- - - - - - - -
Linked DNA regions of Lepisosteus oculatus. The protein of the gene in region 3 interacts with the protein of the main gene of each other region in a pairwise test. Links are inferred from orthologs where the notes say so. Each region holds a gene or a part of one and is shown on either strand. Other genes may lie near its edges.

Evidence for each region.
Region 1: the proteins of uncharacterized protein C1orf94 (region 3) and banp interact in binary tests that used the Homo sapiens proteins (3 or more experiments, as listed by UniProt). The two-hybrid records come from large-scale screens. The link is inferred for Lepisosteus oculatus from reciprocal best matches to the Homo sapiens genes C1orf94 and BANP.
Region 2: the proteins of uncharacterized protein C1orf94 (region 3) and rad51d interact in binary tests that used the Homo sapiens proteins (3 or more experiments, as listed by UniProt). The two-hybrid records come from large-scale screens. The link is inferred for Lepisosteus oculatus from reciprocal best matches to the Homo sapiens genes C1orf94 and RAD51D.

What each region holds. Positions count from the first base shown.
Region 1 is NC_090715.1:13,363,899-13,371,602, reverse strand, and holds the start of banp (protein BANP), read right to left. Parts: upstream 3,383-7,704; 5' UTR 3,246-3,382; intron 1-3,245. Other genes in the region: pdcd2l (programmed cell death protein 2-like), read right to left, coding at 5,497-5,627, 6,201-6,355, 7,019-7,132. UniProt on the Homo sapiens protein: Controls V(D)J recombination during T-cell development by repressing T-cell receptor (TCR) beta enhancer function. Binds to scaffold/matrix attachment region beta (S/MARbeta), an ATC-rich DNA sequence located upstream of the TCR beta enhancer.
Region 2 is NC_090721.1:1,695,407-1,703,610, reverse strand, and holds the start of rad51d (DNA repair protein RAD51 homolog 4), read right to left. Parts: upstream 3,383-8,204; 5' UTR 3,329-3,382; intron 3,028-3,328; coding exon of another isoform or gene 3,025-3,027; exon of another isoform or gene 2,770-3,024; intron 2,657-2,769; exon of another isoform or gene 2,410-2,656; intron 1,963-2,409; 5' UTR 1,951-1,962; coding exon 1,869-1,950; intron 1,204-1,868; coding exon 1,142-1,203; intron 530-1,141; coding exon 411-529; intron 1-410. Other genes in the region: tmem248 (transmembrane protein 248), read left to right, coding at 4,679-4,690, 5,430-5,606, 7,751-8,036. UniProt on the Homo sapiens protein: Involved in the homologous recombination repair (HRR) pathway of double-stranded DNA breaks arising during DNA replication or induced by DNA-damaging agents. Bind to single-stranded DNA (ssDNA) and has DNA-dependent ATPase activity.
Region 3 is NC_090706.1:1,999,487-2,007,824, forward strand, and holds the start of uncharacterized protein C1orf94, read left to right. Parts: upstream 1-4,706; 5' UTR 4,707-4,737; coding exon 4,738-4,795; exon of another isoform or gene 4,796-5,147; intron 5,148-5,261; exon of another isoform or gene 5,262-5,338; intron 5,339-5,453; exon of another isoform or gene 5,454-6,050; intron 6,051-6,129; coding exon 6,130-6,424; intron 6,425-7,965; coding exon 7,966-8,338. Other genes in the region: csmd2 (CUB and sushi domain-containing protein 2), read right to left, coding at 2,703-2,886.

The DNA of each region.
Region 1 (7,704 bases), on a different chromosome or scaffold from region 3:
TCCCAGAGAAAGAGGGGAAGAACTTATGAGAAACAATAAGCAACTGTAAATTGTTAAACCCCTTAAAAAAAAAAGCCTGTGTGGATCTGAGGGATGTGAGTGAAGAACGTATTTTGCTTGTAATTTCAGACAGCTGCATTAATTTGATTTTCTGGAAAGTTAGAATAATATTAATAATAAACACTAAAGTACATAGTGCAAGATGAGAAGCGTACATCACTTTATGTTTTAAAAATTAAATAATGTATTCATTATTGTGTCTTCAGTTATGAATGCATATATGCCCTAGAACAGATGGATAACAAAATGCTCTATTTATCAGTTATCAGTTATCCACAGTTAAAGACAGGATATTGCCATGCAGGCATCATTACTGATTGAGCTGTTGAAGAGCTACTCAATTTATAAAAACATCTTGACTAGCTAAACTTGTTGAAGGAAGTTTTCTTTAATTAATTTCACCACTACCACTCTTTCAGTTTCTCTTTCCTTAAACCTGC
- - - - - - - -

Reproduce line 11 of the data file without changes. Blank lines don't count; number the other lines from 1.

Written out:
TCCCAGAGAAAGAGGGGAAGAACTTATGAGAAACAATAAGCAACTGTAAATTGTTAAACCCCTTAAAAAAAAAAGCCTGTGTGGATCTGAGGGATGTGAGTGAAGAACGTATTTTGCTTGTAATTTCAGACAGCTGCATTAATTTGATTTTCTGGAAAGTTAGAATAATATTAATAATAAACACTAAAGTACATAGTGCAAGATGAGAAGCGTACATCACTTTATGTTTTAAAAATTAAATAATGTATTCATTATTGTGTCTTCAGTTATGAATGCATATATGCCCTAGAACAGATGGATAACAAAATGCTCTATTTATCAGTTATCAGTTATCCACAGTTAAAGACAGGATATTGCCATGCAGGCATCATTACTGATTGAGCTGTTGAAGAGCTACTCAATTTATAAAAACATCTTGACTAGCTAAACTTGTTGAAGGAAGTTTTCTTTAATTAATTTCACCACTACCACTCTTTCAGTTTCTCTTTCCTTAAACCTGC